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Before you join a gym, do this to avoid contract "gotchas"

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If you're thinking about joining a fitness center, be aware that a lot of people who join gyms in January only stick with it for a couple of months.

Unfortunately, a lot of those who quit the gym still get stuck making monthly payments.

A big part of the fitness club business relies on recurring revenue from membership contracts- which can often continue to bill you each month regardless of whether you use the facility.

Before you make a gym membership committment- visit a number of facilities and compare.

Don't be distracted by bells and whistles. Pay attention to things like cleanliness, the condition of all the equipment, plus the overall maintenance of the entire facility.

A lot of gyms have great looking equipment, but does it work like it should? Is the equipment available at times that fit your schedule? Is there enough of the specific equipment you need?

Also pay attention to pools, showers and restrooms. Look for signs of mold and/or mildew. Are there plenty of towels and other supplies? Do the rooms and stalls show signs of regular cleaning?

Observe other gym users. If possible, ask how long they've been using the facility. An established gym that's dominated by new members, might be a sign that longer-term members had reason to quit.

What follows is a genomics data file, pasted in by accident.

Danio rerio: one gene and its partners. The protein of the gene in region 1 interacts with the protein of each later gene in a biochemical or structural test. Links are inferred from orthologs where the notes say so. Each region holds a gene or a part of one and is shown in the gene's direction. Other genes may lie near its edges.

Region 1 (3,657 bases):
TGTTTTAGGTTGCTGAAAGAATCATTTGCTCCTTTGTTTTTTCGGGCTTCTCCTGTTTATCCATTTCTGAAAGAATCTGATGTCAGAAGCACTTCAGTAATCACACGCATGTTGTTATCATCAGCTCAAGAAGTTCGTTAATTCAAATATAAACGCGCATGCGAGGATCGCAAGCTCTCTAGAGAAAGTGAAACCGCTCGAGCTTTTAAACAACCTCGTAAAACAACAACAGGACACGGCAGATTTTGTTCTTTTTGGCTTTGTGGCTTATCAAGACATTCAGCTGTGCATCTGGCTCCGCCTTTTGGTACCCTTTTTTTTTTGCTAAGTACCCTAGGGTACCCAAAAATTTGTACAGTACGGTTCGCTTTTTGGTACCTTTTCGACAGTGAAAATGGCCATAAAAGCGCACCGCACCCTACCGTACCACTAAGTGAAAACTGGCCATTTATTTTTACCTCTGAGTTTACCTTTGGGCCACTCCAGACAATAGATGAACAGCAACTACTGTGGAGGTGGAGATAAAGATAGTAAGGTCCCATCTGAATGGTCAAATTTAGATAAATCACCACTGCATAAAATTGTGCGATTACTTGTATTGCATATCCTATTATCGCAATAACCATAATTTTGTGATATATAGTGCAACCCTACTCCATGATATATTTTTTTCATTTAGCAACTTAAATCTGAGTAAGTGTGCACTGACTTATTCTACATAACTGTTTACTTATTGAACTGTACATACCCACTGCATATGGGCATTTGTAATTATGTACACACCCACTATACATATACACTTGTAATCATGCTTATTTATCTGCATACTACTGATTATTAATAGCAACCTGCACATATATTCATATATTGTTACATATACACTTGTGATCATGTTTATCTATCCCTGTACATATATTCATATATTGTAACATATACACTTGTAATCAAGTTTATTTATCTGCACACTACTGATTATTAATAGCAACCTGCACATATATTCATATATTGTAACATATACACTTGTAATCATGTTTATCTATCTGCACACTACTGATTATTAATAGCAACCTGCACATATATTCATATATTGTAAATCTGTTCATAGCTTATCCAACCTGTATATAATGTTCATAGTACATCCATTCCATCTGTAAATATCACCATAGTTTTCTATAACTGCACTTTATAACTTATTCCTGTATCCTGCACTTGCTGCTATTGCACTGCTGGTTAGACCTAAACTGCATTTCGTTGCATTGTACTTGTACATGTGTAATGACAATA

Notice the staff. Are workers engaged, professional and interested in their work? How is the interaction between fitness staff and the people at the front desk?

Ask about getting a day pass or short-term trial membership.

A trial membership can be a great way to get a feel for a place. But before you do that, read the terms. And before you join any fitness club, read every word of that contract- because the devil's in the details.

Pay special attention to payment methods, renewal and cancellation policies, and refund policies.

What happens if you get an injury or long-term illness and can no longer use the facility?

What if you have to move out of the area?

Even worse, what if the gym goes out of business without warning?

The state Attorney General's website has a whole section on health clubs and what you should know- including the most common consumer complaints- state health club laws, and your rights and responsibilities if you want to cancel a membership.

Also be sure to check kick the Federal Trade Commission's health club alerts.

Be careful about special introductory offers. Find out what the monthly fees will be after the introductory period and get it in writing.

Also be sure to check consumer reviews- not just on Yelp, but reliable, non-pprofit consumer advocacy websites like checkbook.org. ( unbiased, subsctription-based local ratings and research) Also check with the Better Business Bureau.

According to the BBB, fitness centers were some of the most complained about businesses in 2017.

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